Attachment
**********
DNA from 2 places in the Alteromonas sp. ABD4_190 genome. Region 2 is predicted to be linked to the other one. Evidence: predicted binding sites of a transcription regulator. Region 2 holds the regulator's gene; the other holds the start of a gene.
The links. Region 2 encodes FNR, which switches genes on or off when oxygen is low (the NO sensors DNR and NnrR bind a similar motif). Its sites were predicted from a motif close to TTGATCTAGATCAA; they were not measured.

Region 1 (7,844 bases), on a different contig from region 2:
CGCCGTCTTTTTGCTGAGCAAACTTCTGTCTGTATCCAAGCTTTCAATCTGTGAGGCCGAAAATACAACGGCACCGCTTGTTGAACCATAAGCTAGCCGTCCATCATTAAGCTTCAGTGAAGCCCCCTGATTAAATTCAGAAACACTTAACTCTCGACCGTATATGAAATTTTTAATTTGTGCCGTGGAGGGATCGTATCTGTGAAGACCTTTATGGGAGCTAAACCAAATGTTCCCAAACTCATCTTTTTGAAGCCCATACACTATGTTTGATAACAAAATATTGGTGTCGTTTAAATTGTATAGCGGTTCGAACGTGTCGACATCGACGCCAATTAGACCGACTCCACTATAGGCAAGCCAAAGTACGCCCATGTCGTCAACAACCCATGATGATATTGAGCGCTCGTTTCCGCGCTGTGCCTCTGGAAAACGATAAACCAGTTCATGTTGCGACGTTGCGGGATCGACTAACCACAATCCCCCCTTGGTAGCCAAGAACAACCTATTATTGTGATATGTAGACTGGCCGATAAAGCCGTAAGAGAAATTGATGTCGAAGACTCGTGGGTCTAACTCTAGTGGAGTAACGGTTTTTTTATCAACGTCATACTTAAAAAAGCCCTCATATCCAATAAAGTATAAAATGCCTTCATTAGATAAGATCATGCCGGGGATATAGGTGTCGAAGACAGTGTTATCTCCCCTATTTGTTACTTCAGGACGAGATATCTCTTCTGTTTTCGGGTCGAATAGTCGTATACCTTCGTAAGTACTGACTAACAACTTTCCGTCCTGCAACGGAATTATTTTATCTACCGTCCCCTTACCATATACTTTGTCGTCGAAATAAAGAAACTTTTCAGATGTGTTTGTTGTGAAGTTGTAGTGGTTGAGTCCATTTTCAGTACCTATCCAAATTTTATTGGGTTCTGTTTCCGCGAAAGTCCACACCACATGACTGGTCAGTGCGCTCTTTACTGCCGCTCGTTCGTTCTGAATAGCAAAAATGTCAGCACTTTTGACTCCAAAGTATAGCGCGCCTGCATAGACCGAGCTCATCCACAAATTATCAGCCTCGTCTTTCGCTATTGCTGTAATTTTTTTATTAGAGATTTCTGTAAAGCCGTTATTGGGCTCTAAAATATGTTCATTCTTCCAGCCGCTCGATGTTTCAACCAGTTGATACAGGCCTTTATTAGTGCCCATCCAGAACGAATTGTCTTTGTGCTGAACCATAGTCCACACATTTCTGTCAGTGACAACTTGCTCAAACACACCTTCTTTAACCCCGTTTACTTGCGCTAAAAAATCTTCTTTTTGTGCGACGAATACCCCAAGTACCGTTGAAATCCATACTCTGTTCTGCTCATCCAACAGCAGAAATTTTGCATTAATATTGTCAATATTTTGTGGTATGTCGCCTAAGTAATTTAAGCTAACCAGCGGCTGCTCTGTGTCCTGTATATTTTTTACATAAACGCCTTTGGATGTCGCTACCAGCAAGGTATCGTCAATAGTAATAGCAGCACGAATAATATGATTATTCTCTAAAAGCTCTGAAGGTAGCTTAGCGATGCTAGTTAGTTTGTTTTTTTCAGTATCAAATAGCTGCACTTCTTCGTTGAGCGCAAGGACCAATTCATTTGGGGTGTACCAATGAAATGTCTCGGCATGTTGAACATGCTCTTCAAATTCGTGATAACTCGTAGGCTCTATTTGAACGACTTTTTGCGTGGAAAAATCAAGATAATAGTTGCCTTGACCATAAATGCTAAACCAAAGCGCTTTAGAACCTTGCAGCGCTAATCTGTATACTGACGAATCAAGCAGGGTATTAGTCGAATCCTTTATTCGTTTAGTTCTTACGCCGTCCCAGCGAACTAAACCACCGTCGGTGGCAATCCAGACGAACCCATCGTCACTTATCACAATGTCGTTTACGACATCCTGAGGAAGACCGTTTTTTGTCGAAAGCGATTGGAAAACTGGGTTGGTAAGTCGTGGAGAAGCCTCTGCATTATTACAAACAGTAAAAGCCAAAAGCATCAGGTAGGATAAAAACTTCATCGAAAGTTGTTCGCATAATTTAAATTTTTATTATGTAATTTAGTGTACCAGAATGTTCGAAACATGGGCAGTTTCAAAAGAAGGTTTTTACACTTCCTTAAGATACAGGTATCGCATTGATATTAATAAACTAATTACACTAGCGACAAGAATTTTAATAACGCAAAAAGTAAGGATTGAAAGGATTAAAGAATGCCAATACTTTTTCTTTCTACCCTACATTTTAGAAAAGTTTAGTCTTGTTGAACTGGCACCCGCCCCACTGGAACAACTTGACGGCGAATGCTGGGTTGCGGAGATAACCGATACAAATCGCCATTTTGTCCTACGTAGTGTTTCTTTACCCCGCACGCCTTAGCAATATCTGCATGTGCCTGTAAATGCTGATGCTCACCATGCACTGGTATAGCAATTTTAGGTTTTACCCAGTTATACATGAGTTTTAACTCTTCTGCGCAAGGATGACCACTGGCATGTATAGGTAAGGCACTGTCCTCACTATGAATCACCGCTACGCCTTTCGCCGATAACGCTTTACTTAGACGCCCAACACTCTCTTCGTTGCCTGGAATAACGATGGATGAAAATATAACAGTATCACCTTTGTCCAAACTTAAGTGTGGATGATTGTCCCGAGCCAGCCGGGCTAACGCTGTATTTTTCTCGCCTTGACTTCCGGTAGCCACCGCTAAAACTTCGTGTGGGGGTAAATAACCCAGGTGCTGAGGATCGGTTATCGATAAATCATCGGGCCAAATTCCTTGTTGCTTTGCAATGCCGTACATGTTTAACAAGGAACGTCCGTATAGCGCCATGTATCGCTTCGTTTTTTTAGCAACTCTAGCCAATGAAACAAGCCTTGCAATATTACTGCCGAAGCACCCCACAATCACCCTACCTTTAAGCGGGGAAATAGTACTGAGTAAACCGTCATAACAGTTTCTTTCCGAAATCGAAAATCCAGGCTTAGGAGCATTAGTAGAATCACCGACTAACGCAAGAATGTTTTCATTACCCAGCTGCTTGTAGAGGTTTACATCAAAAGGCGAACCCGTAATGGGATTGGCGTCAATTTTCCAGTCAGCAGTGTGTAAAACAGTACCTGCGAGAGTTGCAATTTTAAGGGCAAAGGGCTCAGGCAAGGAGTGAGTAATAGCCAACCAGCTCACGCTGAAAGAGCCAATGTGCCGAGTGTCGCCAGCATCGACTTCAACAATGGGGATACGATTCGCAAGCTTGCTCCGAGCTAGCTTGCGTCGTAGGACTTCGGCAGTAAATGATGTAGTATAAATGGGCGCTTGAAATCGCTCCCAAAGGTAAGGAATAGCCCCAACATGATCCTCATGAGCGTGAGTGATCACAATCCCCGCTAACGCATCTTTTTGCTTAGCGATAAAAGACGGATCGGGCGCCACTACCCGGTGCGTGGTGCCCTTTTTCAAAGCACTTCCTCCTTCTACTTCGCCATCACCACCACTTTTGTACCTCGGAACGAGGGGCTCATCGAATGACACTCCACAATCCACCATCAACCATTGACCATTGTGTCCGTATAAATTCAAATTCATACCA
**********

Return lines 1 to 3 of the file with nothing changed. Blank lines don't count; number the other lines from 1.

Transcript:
DNA from 2 places in the Alteromonas sp. ABD4_190 genome. Region 2 is predicted to be linked to the other one. Evidence: predicted binding sites of a transcription regulator. Region 2 holds the regulator's gene; the other holds the start of a gene.
The links. Region 2 encodes FNR, which switches genes on or off when oxygen is low (the NO sensors DNR and NnrR bind a similar motif). Its sites were predicted from a motif close to TTGATCTAGATCAA; they were not measured.

Region 1 (7,844 bases), on a different contig from region 2: